3. Malaria

Malaria is a mosquito – borne disease that can cause infected people to become very sick with high fever, chills, and flu – like illness.

It can also cause death.

 

4. Measles

Measles are spread when an infected person talks, breathes, coughs or sneezes tiny particles containing infectious agents into the air.

Early in the infection, symptoms may include: fever, tiredness, cough, sore throat, runny nose, sore eyes, photophobia (discomfort when looking at light).

 

5. Mumps

Mumps are caused by an infection of the virus called paramyxovirus, which usually attacks the glands in the neck and causes swollen, sore throats.

The first sign of mumps is swelling and pain.

 

6. Gonorrhea

Gonorrhoea is a sexually transmitted disease caused by bacteria that is spread through contact with the penis, vagina, anus or mouth of an infected partner.

During childbirth, an infected mother can also transmit gonorrhea to the baby.

Symptoms include painful urination and abnormal discharge from the penis or vagina. In some cases, gonorrhoea has no symptoms.

 

7. Chicken pox

Chicken pox is very contagious and spreads easily from person to person.

Chicken pox can spread even without direct contact since the virus can travel through the air via tiny respiratory droplets that are breathed in.

It can also be transmitted through direct contact with an infected person’s skin fluids.

The most characteristic symptom is an itchy, blister-like rash on the skin.

 

 

9. Pneumonia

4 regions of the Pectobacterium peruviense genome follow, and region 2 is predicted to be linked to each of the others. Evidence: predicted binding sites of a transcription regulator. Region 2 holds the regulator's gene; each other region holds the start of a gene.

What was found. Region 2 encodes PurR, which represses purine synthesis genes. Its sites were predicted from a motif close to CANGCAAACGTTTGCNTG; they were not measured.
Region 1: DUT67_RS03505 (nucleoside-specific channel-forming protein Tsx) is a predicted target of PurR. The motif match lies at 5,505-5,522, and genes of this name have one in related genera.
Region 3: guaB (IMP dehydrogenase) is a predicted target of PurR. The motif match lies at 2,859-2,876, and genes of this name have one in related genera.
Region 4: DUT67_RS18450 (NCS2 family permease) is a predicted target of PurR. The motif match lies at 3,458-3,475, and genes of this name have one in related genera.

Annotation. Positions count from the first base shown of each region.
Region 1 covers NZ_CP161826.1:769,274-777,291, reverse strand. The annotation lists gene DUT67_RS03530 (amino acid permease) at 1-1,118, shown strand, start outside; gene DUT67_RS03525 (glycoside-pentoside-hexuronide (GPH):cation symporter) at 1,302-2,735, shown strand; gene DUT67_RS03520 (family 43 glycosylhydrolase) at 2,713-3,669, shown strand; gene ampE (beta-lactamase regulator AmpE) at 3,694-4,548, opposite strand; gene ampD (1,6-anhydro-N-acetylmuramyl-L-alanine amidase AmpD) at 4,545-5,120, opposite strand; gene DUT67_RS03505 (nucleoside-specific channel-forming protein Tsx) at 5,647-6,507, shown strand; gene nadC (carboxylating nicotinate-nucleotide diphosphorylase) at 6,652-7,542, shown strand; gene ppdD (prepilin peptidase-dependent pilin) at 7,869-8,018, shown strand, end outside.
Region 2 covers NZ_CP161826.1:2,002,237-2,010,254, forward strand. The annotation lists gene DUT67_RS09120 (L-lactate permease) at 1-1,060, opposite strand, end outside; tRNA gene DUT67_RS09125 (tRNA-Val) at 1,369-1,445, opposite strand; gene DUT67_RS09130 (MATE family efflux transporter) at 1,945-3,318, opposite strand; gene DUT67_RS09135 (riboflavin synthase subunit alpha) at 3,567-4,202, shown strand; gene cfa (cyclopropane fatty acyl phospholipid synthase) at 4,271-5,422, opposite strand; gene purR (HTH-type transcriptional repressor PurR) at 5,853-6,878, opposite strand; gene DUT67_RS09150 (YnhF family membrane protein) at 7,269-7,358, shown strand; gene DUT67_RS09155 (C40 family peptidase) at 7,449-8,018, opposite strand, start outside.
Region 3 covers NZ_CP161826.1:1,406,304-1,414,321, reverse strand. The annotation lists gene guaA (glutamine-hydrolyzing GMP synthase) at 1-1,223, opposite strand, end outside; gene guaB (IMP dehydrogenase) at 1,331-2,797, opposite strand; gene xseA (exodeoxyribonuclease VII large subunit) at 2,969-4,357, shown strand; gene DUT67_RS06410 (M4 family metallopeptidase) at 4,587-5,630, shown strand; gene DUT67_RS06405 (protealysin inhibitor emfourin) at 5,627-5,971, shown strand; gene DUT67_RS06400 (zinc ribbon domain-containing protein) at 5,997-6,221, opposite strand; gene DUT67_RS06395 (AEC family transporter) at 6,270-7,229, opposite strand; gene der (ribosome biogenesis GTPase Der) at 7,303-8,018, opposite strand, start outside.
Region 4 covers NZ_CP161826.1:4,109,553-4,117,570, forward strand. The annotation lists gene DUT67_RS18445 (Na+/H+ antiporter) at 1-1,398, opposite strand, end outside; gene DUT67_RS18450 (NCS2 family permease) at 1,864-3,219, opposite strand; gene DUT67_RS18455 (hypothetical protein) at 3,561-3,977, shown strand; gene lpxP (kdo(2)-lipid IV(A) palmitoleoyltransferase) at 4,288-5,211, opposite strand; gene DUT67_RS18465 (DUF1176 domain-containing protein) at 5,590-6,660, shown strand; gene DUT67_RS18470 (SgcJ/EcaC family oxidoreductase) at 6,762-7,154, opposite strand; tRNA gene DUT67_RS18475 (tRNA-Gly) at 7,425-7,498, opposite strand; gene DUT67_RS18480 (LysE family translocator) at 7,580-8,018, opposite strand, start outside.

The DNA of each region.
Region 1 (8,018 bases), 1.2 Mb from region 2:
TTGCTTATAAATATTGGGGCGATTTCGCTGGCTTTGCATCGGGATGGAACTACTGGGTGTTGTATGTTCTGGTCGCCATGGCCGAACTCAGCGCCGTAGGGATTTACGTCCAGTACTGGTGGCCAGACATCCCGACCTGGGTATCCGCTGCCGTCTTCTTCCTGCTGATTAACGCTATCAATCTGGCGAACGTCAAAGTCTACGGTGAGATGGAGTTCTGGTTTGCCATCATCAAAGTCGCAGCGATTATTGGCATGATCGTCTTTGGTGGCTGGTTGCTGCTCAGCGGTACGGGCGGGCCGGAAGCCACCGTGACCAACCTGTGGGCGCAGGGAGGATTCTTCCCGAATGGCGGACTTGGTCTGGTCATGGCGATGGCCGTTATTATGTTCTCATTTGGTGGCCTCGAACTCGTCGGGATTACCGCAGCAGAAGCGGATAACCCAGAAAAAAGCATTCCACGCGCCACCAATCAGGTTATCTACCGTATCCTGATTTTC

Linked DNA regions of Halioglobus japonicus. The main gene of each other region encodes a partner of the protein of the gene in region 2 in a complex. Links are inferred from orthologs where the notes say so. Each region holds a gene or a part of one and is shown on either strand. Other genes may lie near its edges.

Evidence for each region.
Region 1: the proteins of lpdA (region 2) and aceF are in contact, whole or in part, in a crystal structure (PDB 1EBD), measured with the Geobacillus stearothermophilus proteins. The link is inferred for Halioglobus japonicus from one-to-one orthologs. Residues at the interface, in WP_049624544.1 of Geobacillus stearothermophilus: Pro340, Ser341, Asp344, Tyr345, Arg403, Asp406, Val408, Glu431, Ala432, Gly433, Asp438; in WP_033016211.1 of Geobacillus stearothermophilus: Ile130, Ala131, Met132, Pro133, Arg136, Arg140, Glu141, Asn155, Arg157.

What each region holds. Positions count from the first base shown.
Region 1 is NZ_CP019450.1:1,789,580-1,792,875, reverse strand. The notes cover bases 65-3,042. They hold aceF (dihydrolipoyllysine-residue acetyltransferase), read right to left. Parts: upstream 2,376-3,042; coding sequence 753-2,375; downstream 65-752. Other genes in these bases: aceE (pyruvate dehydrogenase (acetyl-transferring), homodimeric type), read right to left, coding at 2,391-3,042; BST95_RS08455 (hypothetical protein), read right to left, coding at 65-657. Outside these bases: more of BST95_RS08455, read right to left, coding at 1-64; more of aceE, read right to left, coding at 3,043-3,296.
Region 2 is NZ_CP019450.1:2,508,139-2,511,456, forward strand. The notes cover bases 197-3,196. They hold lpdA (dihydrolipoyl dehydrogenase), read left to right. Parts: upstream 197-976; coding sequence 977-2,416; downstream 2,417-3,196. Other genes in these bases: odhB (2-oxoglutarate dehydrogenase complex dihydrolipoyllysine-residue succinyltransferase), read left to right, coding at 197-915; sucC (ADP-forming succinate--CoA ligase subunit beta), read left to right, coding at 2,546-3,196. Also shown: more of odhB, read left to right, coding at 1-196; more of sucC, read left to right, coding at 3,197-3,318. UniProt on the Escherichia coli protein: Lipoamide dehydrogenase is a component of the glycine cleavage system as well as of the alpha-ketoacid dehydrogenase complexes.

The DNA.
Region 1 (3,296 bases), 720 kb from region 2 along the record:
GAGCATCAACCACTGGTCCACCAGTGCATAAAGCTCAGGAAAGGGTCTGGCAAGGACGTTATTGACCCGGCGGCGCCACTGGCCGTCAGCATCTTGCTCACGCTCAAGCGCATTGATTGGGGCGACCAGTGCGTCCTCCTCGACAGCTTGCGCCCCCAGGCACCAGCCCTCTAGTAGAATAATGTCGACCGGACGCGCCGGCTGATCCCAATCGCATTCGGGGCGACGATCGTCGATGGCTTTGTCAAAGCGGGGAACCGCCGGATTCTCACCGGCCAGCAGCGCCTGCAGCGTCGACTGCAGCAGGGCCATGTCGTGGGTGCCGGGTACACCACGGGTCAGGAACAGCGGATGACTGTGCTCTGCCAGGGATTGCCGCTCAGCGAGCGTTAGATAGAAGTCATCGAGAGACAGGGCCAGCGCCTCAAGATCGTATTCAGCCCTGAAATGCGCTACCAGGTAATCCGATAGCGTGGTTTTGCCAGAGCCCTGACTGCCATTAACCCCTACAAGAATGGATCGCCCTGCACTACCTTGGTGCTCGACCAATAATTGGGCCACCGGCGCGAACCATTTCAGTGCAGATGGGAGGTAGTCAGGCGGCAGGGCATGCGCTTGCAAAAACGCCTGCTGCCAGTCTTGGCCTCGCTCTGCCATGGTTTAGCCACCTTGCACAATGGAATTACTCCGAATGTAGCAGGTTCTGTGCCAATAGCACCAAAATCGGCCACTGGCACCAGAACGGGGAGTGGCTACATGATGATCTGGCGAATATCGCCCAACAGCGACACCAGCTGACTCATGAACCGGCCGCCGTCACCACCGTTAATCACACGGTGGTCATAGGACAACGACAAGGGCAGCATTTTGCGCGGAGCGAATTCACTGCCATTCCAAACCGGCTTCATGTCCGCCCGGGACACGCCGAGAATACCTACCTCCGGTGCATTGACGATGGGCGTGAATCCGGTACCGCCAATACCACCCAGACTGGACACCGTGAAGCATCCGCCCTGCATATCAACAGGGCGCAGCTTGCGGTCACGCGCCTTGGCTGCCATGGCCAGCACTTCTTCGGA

10. Poliomyelitis

10. Rabies

11. HIV/AIDS

12. Tetanus

13. Typhoid

14. Cold

15. Whooping

16. Cough

17. Tuberculosis

18. Cholera

19. Vaginitis

20. Syphilis

21. Herpe

 

LESSON TWO – PREVENTIVE MEASURES OF COMMUNICABLE DISEASES

You can do your part to prevent the spread of communicable diseases. For example:

1. Make sure your immunizations are up to date. Both children and adults need to be immunized at certain times.

2. Wash your hands often.

3. Know how to prepare food safely.

4. Practice safer sex.

5. Avoid contact with wildlife (such as feeding or petting wild animals) and make sure your pets stay healthy by getting them vaccinated by a vet.

 

REVISION AND WEEK 7 LESSON ASSESSMENT (TEST) 

As stated in performance objectives or lesson evaluation. 

 

 

PRESENTATION

To deliver the lesson, the teacher adopts the following steps:

1. To introduce the lesson, the teacher revises the previous lesson. Based on this, he/she asks the pupils some questions;

2. Discusses the nature of communicable diseases;

Pupil’s Activities – Listen to the teacher’s explanation.

3. Discusses the preventive measures;

Pupil’s Activities – list preventive measures.

 

CONCLUSION

  • To conclude the lesson for the week, the teacher revises the entire lesson and links it to the following week’s lesson.

 

LESSON EVALUATION

Pupils to 

1. explain the nature of five different communicable diseases;

2. state one preventive measure for each disease.